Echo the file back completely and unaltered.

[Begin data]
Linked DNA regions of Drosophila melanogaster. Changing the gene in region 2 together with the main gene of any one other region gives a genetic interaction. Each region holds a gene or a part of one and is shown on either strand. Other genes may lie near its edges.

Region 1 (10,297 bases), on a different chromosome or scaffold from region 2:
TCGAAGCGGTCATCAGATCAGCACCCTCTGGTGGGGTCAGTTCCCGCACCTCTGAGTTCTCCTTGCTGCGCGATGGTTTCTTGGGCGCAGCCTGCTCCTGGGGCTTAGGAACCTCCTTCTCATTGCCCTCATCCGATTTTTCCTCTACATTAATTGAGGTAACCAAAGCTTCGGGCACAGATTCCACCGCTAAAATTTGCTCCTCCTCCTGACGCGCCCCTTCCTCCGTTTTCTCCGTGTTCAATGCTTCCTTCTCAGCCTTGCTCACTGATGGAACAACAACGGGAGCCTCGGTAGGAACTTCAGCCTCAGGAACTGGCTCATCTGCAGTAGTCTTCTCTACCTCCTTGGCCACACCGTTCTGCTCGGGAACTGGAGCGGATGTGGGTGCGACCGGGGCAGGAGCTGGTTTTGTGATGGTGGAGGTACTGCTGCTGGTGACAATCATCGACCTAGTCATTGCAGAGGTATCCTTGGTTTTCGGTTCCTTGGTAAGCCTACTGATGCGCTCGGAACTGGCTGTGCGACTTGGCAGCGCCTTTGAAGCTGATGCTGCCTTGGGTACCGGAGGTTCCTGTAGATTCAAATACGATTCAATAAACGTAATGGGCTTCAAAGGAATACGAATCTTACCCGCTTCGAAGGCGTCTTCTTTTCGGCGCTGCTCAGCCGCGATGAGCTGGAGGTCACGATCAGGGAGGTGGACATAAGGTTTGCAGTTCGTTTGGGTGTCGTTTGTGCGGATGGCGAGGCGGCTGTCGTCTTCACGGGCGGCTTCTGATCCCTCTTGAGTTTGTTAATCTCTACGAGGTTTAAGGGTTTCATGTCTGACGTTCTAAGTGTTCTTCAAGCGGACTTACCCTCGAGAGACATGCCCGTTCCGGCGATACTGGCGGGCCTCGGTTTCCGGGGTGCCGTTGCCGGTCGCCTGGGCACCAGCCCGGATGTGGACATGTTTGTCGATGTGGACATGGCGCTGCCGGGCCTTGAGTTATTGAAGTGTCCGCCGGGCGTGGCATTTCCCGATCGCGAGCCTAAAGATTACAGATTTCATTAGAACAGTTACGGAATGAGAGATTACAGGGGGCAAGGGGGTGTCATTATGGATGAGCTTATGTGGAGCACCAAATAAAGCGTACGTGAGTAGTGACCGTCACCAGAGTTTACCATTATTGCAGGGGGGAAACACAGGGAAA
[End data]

Linked DNA regions of Drosophila melanogaster. Changing the gene in region 2 together with the main gene of any one other region gives a genetic interaction. Each region holds a gene or a part of one and is shown on either strand. Other genes may lie near its edges.

Region 1 (10,297 bases), on a different chromosome or scaffold from region 2:
TCGAAGCGGTCATCAGATCAGCACCCTCTGGTGGGGTCAGTTCCCGCACCTCTGAGTTCTCCTTGCTGCGCGATGGTTTCTTGGGCGCAGCCTGCTCCTGGGGCTTAGGAACCTCCTTCTCATTGCCCTCATCCGATTTTTCCTCTACATTAATTGAGGTAACCAAAGCTTCGGGCACAGATTCCACCGCTAAAATTTGCTCCTCCTCCTGACGCGCCCCTTCCTCCGTTTTCTCCGTGTTCAATGCTTCCTTCTCAGCCTTGCTCACTGATGGAACAACAACGGGAGCCTCGGTAGGAACTTCAGCCTCAGGAACTGGCTCATCTGCAGTAGTCTTCTCTACCTCCTTGGCCACACCGTTCTGCTCGGGAACTGGAGCGGATGTGGGTGCGACCGGGGCAGGAGCTGGTTTTGTGATGGTGGAGGTACTGCTGCTGGTGACAATCATCGACCTAGTCATTGCAGAGGTATCCTTGGTTTTCGGTTCCTTGGTAAGCCTACTGATGCGCTCGGAACTGGCTGTGCGACTTGGCAGCGCCTTTGAAGCTGATGCTGCCTTGGGTACCGGAGGTTCCTGTAGATTCAAATACGATTCAATAAACGTAATGGGCTTCAAAGGAATACGAATCTTACCCGCTTCGAAGGCGTCTTCTTTTCGGCGCTGCTCAGCCGCGATGAGCTGGAGGTCACGATCAGGGAGGTGGACATAAGGTTTGCAGTTCGTTTGGGTGTCGTTTGTGCGGATGGCGAGGCGGCTGTCGTCTTCACGGGCGGCTTCTGATCCCTCTTGAGTTTGTTAATCTCTACGAGGTTTAAGGGTTTCATGTCTGACGTTCTAAGTGTTCTTCAAGCGGACTTACCCTCGAGAGACATGCCCGTTCCGGCGATACTGGCGGGCCTCGGTTTCCGGGGTGCCGTTGCCGGTCGCCTGGGCACCAGCCCGGATGTGGACATGTTTGTCGATGTGGACATGGCGCTGCCGGGCCTTGAGTTATTGAAGTGTCCGCCGGGCGTGGCATTTCCCGATCGCGAGCCTAAAGATTACAGATTTCATTAGAACAGTTACGGAATGAGAGATTACAGGGGGCAAGGGGGTGTCATTATGGATGAGCTTATGTGGAGCACCAAATAAAGCGTACGTGAGTAGTGACCGTCACCAGAGTTTACCATTATTGCAGGGGGGAAACACAGGGAAA